August 19th 2013
Welcome to the 89th Critical Care Reviews Newsletter, bringing you the best critical care research published in the past week, plus a wide range of free full text review articles and guidelines from over 300 clinical and scientific journals.
This week's research studies include interventional studies on magnesium therapy for subarachnoid haemorrhage, restrictive transfusion practice, vasopressors for hepatorenal syndrome, and an intriguing study challenging the dogma of avoiding beta blockade during vasopressor therapy. There are meta analyses on cardiac arrest anti-dysrhythmics, colloid fluid resuscitation, noninvasive ventilation post extubation and extracorporeal membrane oxygenation. Observational studies include investigations into oxygenation during COPD and coma progostication. This week I've changed the way the data are presented in an effort to make it clearer to read.
This week's guidelines address regional anaesthesia during coagulopathy, post cardiac arrest PCI and endovascular therapy for cerebrovascular disease. There are editorials on the speciality of critical care, lung transplantation allocation, post-operative nausea and vomiting, and plagiarism, as well as commentaries on thrombocytopaenia, spinal cord injury and the definition of death.
Amongst the clinical review articles are papers on neurophysiological monitoring, traumatic brain injury, crystalloid fluid therapy, heart-lung interactions, pharmacological management of ARDS, airway ultrasound, GI bleeding, cardiorenal syndrome, ICU skin conditions, and a review paper on major recent studies. Two basic science papers, each with a commentary, report on cardiac engineering and functional activity in the dying brain. There are non-clinical review articles on teaching and open educational resources.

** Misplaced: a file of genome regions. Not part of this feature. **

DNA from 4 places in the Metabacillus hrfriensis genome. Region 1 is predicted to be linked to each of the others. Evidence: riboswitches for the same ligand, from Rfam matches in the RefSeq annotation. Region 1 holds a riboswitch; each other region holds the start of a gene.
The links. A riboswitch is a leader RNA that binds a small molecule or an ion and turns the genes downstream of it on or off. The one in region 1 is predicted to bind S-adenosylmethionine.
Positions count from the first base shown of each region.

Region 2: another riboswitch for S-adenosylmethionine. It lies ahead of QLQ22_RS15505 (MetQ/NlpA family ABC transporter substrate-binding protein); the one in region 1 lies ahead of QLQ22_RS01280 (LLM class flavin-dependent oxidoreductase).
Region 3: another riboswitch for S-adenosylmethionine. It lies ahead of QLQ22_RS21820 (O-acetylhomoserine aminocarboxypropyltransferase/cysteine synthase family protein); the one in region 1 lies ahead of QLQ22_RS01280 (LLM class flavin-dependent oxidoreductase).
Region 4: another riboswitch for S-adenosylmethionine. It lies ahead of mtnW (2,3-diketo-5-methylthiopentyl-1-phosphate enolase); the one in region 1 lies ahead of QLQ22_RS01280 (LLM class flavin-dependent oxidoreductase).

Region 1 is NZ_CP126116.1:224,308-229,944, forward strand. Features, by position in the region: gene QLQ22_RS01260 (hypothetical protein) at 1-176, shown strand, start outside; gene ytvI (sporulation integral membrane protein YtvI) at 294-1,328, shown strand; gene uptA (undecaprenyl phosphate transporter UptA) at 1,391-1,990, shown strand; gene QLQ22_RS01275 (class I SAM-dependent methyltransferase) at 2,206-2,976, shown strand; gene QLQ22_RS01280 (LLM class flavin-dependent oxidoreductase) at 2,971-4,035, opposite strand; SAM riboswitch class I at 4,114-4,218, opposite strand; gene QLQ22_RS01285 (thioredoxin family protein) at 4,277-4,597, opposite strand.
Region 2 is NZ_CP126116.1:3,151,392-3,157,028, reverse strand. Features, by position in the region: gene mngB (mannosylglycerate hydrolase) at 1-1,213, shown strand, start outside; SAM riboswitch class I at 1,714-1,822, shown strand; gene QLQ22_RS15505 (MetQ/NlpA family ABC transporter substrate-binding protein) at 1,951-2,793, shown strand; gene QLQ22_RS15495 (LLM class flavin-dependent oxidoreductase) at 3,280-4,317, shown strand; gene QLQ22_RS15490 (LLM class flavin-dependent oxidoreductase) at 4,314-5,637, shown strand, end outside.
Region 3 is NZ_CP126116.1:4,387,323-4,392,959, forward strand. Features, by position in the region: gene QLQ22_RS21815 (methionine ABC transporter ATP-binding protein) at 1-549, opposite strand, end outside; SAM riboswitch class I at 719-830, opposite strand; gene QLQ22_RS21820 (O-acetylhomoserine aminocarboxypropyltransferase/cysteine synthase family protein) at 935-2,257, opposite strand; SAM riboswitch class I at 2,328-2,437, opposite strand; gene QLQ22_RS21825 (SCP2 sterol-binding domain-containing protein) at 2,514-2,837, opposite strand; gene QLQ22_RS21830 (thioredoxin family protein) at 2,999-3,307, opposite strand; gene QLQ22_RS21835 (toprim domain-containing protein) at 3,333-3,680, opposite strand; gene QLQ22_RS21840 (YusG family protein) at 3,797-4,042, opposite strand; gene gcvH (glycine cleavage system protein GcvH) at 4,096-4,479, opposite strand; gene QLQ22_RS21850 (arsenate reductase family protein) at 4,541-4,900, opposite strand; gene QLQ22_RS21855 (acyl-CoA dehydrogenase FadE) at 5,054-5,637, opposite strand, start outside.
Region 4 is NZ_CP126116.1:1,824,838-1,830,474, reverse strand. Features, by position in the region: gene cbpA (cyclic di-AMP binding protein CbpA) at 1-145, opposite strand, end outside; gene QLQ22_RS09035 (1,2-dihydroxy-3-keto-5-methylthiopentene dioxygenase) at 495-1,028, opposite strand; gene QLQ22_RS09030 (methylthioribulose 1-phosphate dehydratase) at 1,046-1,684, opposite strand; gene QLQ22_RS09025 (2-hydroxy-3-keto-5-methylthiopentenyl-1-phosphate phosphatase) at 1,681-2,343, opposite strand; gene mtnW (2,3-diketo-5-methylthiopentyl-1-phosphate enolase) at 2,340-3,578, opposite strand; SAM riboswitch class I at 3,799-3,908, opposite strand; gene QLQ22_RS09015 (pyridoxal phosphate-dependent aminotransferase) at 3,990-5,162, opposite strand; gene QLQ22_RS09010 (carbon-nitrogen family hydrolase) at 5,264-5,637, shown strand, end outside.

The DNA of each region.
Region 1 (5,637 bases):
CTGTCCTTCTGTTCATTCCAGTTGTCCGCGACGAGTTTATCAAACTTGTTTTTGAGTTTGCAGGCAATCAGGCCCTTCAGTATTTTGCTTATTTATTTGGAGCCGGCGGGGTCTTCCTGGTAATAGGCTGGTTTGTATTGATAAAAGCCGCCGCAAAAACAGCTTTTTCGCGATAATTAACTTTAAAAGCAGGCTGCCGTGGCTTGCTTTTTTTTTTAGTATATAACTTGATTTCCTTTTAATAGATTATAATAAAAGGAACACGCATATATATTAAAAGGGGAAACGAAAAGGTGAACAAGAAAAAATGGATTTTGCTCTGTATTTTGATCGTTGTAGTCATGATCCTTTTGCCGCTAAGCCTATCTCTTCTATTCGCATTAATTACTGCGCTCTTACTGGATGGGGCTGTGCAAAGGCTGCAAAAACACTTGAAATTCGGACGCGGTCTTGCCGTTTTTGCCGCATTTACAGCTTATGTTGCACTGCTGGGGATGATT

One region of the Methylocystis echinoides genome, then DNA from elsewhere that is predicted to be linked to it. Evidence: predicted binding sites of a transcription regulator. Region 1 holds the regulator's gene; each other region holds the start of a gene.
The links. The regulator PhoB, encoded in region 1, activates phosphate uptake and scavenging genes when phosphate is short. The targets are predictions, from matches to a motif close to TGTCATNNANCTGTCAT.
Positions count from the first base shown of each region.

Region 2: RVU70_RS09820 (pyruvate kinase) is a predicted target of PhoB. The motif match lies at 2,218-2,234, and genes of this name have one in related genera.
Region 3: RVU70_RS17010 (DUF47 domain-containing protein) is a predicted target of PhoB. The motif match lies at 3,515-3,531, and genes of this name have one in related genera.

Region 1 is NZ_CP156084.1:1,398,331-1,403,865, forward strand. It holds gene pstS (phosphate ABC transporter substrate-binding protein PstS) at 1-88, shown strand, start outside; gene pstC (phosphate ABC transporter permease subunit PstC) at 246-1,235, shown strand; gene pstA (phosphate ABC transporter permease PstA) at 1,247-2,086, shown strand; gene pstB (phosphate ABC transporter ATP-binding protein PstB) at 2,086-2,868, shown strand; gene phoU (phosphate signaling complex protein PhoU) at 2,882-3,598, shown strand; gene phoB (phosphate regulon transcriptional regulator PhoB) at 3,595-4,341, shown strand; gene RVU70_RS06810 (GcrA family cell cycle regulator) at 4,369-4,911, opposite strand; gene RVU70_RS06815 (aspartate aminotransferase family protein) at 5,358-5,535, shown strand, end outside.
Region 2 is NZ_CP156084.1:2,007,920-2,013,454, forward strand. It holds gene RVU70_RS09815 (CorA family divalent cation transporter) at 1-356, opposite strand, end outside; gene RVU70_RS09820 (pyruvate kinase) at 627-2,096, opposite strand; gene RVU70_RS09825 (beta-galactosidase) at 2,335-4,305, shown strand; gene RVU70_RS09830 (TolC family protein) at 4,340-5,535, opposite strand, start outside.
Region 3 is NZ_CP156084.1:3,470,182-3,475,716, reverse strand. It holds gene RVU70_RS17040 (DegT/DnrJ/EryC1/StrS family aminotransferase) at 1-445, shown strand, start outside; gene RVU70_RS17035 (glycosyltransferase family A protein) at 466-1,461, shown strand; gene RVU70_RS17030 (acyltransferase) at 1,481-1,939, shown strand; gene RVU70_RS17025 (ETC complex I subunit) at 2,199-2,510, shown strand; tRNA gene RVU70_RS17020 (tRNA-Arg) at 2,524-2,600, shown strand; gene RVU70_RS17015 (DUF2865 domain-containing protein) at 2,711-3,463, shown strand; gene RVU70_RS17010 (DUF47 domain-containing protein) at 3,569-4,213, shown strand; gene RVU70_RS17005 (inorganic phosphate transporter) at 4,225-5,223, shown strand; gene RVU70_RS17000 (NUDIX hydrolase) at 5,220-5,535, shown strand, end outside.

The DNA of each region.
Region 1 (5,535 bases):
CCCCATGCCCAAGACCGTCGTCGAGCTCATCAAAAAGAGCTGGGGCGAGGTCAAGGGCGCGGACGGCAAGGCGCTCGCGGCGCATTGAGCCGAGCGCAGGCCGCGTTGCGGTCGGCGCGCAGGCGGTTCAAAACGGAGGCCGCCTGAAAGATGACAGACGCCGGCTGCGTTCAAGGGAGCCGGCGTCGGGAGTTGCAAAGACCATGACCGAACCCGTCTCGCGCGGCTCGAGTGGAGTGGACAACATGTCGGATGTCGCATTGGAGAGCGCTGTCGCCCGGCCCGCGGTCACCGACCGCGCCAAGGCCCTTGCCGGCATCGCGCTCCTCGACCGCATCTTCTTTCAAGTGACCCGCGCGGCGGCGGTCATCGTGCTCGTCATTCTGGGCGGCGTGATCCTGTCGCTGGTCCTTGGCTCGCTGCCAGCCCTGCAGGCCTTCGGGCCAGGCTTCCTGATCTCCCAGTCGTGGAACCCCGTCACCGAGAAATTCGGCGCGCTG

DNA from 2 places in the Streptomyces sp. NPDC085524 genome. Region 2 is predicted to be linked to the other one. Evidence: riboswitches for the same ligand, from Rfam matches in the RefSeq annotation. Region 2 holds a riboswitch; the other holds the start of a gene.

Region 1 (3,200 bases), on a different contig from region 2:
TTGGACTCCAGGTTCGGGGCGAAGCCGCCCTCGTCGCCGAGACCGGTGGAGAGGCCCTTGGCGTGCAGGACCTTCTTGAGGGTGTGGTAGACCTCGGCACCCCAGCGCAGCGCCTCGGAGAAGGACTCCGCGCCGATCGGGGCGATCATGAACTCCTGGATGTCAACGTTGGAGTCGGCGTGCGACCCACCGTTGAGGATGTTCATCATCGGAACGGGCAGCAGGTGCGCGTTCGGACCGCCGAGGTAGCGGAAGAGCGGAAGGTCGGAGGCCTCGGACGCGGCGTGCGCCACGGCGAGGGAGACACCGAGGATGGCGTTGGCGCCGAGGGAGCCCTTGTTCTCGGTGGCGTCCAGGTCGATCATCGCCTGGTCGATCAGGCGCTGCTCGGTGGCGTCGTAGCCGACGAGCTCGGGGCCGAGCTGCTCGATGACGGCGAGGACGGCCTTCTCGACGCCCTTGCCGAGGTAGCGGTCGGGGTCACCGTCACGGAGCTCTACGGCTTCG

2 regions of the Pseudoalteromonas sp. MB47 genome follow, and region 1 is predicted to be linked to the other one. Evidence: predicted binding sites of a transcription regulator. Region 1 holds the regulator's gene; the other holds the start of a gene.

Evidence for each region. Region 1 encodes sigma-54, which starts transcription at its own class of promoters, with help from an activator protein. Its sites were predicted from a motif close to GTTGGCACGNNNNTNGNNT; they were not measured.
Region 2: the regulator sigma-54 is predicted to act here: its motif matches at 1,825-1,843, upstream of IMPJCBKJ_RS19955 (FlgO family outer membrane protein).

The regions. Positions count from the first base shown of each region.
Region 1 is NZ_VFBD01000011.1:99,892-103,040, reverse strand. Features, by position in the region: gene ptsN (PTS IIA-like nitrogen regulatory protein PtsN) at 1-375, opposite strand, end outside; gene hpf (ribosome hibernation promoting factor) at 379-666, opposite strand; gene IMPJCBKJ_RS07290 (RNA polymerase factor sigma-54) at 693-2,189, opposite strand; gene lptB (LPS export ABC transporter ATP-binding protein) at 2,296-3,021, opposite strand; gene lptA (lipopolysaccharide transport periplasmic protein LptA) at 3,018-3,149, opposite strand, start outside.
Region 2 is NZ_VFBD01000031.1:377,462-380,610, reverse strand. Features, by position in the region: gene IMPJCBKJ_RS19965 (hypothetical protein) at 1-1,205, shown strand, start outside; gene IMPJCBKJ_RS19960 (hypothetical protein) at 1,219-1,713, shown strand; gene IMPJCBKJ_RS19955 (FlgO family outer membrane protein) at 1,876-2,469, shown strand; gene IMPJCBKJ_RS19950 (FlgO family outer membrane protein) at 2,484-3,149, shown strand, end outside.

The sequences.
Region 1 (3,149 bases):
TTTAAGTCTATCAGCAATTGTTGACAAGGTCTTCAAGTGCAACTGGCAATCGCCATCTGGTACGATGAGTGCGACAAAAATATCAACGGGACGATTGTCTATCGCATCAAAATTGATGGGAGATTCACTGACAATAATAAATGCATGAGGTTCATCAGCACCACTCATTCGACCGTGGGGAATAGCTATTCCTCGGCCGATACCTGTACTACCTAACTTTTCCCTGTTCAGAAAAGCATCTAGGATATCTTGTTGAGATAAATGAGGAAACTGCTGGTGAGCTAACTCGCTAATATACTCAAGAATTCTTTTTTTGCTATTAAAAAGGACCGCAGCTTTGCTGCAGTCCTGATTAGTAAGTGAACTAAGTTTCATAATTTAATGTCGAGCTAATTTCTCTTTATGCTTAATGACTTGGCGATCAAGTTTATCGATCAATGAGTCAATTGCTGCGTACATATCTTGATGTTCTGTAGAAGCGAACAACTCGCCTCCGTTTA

Randomized Controlled Trials
Critical Care Resuscitation: Subarachnoid Haemorrhage
Bradford et al randomized 162 patients within 72 hours of aneurysmal SAH to either a high serum magnesium concentration (n=81; 1.60-2.50 mmol/L) or a low concentration (n=81; 0.65-1.05 mmol/L) and determined
- high concentration therapy was associated with a non-significant reduction in the rate of angiographically confirmed cerebral arterial vasospasm (50.6% versus 64.1%; adjusted OR 0.51; 95% CI 0.26-1.02; P = 0.06).
- no difference in neurological recovery between groups
- patients treated with high concentration therapy required more noradrenaline and had lower serum calcium concentrations (1.9 [0.2] mmol/L v 2.1 [0.2] mmol/L, P < 0.001).
Critical Care Medicine: Restrictive Transfusion